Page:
Meet the SMARTies: IGEA’s 2023 mentorship recipients

Ten up-and-coming creatives kick off the 4-month SMART program designed to hone their skills and immerse them in the Melbourne’s game development community.

Ten diverse and multi-talented young game creatives are currently being mentored, networked and professionally developed, as part of the 2023 SMART program.

Run by IGEA – the Interactive Games Entertainment Association, the peak industry body for games in Australia and New Zealand – the SMART program is designed to create career pathways, and support the growth of emerging talent and underrepresented peoples, within the Australian games industry.

Colloquially known as ‘the Smarties’ – a name adopted by the first cohort of 25 mentees in late 2021/early 2022 – this new group of 10 announced at the end of June, will receive tailored mentoring and will have direct access to a collaborative workspace in South Melbourne, helmed by Samurai Punk (Screencheat, The American Dream) and filled with other independent game studios.

Now in its second year, the innovative and flexible SMART program, a tailored four-month mentorship and residency, is largely designed by IGEA’s Ceri Hutton, Director of Industry Development and Programs. Hutton based it on key programs and events he oversaw while running Melbourne’s legendary Arcade co-working video game space from 2018 to August 2022.

Read: How Samurai Punk’s lo-fi shooter KILLBUG buzzed into being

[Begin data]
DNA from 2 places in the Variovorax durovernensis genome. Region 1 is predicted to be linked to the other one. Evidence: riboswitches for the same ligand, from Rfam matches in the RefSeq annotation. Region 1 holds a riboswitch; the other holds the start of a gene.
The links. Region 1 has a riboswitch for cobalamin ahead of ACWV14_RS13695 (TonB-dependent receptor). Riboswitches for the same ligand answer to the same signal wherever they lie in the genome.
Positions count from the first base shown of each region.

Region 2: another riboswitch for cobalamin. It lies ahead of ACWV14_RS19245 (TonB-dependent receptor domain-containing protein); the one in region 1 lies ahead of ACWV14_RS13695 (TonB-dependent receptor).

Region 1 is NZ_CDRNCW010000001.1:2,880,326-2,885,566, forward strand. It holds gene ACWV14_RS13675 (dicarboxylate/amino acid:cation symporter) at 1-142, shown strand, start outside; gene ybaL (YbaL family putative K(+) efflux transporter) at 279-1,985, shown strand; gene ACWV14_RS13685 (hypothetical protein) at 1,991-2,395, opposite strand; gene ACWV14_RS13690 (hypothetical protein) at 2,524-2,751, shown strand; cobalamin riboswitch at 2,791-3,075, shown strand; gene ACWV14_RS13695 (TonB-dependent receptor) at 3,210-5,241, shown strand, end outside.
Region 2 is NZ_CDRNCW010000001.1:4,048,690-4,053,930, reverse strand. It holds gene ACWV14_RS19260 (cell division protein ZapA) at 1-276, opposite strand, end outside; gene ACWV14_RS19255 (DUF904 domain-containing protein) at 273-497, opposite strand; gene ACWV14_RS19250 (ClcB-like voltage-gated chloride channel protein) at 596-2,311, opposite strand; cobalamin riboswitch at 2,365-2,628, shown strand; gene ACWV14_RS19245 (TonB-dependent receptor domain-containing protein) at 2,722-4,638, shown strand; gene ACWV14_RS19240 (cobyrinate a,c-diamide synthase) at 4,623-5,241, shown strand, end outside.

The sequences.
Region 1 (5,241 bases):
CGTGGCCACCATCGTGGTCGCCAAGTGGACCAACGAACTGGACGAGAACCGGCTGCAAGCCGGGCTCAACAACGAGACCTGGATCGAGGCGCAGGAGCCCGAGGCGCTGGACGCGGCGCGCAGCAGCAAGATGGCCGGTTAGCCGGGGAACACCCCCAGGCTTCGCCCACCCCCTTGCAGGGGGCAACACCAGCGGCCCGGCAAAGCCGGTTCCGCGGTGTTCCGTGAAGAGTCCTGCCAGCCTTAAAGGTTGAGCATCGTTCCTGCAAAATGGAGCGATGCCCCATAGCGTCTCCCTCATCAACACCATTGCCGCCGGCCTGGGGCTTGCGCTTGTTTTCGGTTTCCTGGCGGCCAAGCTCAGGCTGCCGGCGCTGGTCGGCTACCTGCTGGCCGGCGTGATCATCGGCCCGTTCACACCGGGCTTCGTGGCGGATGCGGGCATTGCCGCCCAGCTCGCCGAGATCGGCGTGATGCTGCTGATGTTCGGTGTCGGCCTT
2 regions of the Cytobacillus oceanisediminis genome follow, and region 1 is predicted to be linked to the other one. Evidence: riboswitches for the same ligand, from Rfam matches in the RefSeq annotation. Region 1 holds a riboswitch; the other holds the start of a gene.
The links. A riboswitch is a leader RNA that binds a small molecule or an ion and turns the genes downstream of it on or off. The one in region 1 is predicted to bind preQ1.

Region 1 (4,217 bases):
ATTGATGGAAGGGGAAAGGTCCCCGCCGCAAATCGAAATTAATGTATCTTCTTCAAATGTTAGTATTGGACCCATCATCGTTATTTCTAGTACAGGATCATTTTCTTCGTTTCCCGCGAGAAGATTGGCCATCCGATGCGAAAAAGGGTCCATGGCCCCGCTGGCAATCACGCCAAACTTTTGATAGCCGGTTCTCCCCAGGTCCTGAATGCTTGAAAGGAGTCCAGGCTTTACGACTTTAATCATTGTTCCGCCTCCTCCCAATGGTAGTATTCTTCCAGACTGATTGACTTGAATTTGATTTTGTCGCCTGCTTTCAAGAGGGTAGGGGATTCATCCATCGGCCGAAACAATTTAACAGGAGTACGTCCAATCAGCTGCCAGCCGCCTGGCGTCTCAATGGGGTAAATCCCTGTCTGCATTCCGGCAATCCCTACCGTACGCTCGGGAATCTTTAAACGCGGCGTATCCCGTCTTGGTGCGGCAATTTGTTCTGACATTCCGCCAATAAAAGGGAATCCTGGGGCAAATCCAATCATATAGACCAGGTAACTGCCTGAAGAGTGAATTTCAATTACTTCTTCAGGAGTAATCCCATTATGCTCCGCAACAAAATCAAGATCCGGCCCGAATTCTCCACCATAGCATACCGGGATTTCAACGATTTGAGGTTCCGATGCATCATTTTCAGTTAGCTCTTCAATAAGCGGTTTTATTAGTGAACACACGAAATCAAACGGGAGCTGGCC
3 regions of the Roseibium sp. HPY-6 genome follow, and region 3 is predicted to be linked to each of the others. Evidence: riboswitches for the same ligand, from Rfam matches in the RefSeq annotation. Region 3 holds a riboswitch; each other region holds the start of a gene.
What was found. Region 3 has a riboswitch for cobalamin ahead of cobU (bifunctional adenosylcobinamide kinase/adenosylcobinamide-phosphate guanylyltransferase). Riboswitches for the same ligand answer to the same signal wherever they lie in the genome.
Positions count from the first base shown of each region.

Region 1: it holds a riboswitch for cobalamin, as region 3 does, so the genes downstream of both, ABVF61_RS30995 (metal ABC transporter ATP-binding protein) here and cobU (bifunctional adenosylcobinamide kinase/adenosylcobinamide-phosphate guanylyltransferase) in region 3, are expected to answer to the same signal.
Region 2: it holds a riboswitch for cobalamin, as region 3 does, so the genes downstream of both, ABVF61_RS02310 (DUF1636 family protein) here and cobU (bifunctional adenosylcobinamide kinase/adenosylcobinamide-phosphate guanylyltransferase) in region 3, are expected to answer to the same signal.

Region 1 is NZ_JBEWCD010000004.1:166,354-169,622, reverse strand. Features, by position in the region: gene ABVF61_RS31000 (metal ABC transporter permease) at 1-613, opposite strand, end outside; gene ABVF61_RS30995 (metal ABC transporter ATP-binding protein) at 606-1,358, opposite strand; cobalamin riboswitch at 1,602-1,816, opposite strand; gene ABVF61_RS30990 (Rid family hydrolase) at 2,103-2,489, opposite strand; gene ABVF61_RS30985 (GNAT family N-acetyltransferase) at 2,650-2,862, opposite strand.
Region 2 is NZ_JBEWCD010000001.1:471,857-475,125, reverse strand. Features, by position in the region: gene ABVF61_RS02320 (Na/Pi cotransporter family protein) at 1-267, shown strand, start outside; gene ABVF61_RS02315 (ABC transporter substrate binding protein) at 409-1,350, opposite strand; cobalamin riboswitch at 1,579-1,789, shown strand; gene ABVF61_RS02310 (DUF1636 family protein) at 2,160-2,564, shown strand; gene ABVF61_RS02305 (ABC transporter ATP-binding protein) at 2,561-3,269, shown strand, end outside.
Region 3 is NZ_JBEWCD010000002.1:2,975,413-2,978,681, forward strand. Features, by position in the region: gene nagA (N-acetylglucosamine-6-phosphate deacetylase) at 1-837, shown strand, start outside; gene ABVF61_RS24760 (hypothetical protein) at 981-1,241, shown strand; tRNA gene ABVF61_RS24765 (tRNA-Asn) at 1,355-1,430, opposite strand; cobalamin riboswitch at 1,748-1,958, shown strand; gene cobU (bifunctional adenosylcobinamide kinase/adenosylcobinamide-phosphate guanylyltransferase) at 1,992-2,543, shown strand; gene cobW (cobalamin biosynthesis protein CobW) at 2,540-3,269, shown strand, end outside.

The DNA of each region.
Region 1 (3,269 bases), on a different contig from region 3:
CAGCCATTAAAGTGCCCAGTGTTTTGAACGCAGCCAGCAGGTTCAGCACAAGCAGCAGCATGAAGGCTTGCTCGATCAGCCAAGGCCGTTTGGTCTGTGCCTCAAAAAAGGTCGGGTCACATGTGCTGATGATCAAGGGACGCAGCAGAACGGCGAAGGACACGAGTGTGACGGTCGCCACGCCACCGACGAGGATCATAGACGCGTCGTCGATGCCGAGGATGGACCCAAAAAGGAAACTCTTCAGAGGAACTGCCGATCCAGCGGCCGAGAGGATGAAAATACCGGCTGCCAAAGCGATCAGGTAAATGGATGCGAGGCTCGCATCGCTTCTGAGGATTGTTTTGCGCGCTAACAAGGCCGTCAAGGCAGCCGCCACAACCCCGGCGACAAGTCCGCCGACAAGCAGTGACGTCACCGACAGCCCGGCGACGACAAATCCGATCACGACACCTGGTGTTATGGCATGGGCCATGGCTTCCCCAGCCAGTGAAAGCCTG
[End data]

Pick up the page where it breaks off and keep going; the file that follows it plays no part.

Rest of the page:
Addressing talent shortages

Ceri Hutton, Director of Industry Development and Programs at IGEA. Image supplied.

Speaking to GamesHub, Hutton says there’s currently a critical shortage of senior and well-developed talent in the rapidly expanding Australian games industry.

‘For many years the major issue was a lack of funding, but now we’re in a period of rapid growth, and with the digital games tax offset just announced, and all the States hiring games officers, and Screen Australia announcing $3 million in games support, we are entering a new era.

‘It’s going to blow up very quickly and the major issue now is developing and attracting talent.’

Hutton says there is already a lot of diverse emerging talent out there but what IGEA wants is ‘to make sure that the pipelines are secured for that talent and they’re given the proper support to have good careers.’

The City of Port Phillip’s Games Actions Plan

The SMART program is supported by the City of Port Phillip, a local council with a dedicated four-year Games Action Plan (2020-2024). The council’s vision is to develop this area of Melbourne (encompassing suburbs like South Melbourne, St Kilda, Albert Park and Ripponlea) into Victoria’s games capital by prioritising resources and programs around games, players, and the people who create them.

With reportedly more than 75 active games studios, creators and game adjacent businesses across the municipality, it would be difficult to find another part of Victoria that was in the running as ‘games capital’.

Read: Screen Australia announces $3 million support for selection of local games

The evolution of SMART

While the first version of the SMART program included 25 creatives, Hutton says that large number was partly due to the overwhelming need for programs as Melbourne came out of lockdown.

The program’s debut participants included: Matt Jackson, who went on to co-found Toot Games and is now working on a stealth comedy game; Creatrix Tiara, who has been appointed Awards Lead for the Freeplay Independent Games Festival; Krystal McDonald, now working as a Build Pipeline Engineer at Mighty Games; and Edmund Weir, who received Vic Screen funding for his work on Descendants of Earth – the first mobile game to use real environmental action to affect the game world.